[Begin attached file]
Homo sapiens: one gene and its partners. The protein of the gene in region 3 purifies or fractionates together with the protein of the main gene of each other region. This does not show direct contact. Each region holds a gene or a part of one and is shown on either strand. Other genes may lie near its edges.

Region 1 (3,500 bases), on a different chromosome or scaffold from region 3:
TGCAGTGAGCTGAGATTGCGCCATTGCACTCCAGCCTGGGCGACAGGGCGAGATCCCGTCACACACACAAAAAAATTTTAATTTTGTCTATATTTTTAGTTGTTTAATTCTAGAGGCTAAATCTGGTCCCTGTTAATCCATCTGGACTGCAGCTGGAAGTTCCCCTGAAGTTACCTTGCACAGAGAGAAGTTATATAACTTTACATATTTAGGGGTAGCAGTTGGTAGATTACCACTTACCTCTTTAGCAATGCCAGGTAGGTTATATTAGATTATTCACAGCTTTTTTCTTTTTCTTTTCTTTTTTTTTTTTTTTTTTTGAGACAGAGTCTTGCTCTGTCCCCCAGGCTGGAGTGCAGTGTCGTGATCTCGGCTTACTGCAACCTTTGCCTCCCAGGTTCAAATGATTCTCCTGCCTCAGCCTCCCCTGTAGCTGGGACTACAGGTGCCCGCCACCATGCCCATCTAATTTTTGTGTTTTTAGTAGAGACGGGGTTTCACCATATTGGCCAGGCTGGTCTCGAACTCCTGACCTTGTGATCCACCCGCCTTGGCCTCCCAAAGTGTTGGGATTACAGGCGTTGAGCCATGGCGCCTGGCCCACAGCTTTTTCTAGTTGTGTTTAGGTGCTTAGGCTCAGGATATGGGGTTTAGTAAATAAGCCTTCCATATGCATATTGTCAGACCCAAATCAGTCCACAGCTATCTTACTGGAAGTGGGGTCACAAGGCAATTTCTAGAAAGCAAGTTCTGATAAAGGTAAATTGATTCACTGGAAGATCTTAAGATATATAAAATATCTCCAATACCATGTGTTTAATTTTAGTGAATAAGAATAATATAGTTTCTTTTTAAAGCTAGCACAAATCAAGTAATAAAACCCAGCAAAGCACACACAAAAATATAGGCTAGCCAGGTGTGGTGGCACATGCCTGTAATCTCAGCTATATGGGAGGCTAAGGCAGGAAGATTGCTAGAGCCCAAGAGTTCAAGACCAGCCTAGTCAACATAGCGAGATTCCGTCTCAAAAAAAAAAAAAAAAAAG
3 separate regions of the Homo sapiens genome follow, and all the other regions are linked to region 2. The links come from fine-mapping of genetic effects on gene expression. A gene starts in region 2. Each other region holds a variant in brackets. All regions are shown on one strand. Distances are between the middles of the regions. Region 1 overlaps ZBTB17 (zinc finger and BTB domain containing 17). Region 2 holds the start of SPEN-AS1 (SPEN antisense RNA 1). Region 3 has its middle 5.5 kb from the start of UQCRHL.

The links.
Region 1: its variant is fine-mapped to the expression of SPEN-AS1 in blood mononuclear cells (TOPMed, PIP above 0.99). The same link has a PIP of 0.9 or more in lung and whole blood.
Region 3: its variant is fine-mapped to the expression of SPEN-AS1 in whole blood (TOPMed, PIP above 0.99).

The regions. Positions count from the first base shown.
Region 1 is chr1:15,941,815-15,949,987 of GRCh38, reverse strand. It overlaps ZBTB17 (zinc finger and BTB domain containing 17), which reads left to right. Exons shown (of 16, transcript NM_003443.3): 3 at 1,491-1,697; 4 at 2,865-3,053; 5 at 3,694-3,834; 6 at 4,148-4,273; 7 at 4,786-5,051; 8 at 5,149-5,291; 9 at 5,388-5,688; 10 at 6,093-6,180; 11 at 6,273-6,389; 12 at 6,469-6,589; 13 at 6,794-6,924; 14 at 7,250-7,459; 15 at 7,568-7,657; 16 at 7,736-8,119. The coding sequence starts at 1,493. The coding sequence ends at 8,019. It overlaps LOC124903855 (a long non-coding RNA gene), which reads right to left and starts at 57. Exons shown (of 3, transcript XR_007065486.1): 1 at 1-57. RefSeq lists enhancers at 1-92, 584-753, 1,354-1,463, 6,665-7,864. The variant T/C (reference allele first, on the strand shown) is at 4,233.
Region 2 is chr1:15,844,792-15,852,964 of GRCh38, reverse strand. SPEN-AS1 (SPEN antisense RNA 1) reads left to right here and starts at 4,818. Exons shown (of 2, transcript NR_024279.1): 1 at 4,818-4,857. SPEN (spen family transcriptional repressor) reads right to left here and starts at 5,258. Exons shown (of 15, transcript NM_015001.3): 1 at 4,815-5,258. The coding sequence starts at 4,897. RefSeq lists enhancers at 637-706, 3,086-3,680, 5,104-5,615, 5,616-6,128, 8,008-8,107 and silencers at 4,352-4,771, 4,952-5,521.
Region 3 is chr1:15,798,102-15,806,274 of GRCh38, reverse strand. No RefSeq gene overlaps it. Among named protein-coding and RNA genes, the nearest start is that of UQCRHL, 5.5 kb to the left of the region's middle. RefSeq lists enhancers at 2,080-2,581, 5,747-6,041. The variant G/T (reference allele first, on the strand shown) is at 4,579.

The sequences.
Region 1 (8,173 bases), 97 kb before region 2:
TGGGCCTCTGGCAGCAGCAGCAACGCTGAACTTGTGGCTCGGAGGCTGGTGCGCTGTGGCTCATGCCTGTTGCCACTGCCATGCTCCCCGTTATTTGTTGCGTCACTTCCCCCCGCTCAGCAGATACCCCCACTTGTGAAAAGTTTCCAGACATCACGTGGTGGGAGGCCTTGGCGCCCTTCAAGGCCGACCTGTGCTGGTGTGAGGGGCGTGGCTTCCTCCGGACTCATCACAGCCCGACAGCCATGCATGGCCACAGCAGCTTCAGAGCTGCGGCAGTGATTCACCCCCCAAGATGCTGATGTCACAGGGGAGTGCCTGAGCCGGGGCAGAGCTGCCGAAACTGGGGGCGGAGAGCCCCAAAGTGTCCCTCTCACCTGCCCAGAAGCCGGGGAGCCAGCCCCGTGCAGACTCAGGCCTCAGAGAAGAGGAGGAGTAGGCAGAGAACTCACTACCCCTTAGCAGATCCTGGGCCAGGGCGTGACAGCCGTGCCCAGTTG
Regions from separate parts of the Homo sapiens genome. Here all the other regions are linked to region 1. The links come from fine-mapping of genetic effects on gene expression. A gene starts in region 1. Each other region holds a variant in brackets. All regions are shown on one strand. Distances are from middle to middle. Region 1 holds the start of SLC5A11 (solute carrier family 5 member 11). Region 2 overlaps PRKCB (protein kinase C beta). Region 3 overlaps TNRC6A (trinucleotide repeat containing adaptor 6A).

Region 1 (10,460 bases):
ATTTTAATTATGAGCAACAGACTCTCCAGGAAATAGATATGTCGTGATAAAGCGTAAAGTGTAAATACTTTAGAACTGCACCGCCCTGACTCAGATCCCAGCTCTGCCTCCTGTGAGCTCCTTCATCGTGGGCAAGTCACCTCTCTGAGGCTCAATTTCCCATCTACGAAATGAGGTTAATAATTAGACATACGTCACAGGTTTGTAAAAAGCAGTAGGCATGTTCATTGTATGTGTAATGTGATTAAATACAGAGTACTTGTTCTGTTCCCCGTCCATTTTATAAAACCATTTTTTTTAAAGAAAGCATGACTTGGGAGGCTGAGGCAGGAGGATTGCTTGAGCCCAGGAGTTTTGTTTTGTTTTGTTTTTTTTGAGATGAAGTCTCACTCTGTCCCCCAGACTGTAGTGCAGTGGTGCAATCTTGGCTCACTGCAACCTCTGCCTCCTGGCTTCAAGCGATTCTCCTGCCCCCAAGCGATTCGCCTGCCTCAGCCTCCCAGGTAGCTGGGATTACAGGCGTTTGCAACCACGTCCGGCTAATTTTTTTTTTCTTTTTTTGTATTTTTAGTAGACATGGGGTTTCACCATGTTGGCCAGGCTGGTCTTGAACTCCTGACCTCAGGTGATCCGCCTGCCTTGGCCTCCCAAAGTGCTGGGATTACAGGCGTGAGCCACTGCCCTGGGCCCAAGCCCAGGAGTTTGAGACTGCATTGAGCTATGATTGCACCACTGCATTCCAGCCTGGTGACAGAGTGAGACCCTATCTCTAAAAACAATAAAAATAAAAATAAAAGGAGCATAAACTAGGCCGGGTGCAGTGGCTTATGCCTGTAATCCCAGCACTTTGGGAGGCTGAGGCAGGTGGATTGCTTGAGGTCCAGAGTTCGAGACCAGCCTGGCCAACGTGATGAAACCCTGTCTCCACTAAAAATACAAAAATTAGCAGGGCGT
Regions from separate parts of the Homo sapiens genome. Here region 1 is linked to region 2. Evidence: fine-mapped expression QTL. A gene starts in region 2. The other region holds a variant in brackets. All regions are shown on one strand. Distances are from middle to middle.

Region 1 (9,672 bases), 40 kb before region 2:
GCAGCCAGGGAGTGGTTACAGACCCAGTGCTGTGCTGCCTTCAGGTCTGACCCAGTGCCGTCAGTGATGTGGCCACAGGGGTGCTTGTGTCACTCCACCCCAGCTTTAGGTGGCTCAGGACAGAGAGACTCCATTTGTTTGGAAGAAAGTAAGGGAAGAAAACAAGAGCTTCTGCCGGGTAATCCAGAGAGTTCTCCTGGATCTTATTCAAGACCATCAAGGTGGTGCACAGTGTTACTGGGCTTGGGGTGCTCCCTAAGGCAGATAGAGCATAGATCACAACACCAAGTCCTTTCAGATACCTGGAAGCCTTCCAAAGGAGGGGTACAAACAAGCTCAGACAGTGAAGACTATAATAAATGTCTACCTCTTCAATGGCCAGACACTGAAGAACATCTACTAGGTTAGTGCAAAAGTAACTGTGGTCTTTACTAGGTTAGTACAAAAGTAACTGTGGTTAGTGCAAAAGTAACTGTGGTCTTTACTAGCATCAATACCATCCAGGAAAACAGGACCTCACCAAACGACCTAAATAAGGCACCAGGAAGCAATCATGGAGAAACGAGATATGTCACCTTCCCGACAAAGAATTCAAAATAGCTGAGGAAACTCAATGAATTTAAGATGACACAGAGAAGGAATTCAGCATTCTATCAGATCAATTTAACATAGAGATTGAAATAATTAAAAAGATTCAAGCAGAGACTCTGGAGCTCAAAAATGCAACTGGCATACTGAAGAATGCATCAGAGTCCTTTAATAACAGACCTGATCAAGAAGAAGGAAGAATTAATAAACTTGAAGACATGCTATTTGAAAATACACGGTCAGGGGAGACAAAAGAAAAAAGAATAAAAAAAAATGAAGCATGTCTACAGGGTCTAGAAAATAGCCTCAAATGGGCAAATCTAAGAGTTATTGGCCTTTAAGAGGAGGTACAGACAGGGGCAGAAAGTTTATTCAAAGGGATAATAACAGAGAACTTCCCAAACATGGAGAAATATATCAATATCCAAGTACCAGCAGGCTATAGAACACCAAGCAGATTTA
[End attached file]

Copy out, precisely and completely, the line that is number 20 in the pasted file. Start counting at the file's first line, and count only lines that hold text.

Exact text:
GCAGCCAGGGAGTGGTTACAGACCCAGTGCTGTGCTGCCTTCAGGTCTGACCCAGTGCCGTCAGTGATGTGGCCACAGGGGTGCTTGTGTCACTCCACCCCAGCTTTAGGTGGCTCAGGACAGAGAGACTCCATTTGTTTGGAAGAAAGTAAGGGAAGAAAACAAGAGCTTCTGCCGGGTAATCCAGAGAGTTCTCCTGGATCTTATTCAAGACCATCAAGGTGGTGCACAGTGTTACTGGGCTTGGGGTGCTCCCTAAGGCAGATAGAGCATAGATCACAACACCAAGTCCTTTCAGATACCTGGAAGCCTTCCAAAGGAGGGGTACAAACAAGCTCAGACAGTGAAGACTATAATAAATGTCTACCTCTTCAATGGCCAGACACTGAAGAACATCTACTAGGTTAGTGCAAAAGTAACTGTGGTCTTTACTAGGTTAGTACAAAAGTAACTGTGGTTAGTGCAAAAGTAACTGTGGTCTTTACTAGCATCAATACCATCCAGGAAAACAGGACCTCACCAAACGACCTAAATAAGGCACCAGGAAGCAATCATGGAGAAACGAGATATGTCACCTTCCCGACAAAGAATTCAAAATAGCTGAGGAAACTCAATGAATTTAAGATGACACAGAGAAGGAATTCAGCATTCTATCAGATCAATTTAACATAGAGATTGAAATAATTAAAAAGATTCAAGCAGAGACTCTGGAGCTCAAAAATGCAACTGGCATACTGAAGAATGCATCAGAGTCCTTTAATAACAGACCTGATCAAGAAGAAGGAAGAATTAATAAACTTGAAGACATGCTATTTGAAAATACACGGTCAGGGGAGACAAAAGAAAAAAGAATAAAAAAAAATGAAGCATGTCTACAGGGTCTAGAAAATAGCCTCAAATGGGCAAATCTAAGAGTTATTGGCCTTTAAGAGGAGGTACAGACAGGGGCAGAAAGTTTATTCAAAGGGATAATAACAGAGAACTTCCCAAACATGGAGAAATATATCAATATCCAAGTACCAGCAGGCTATAGAACACCAAGCAGATTTA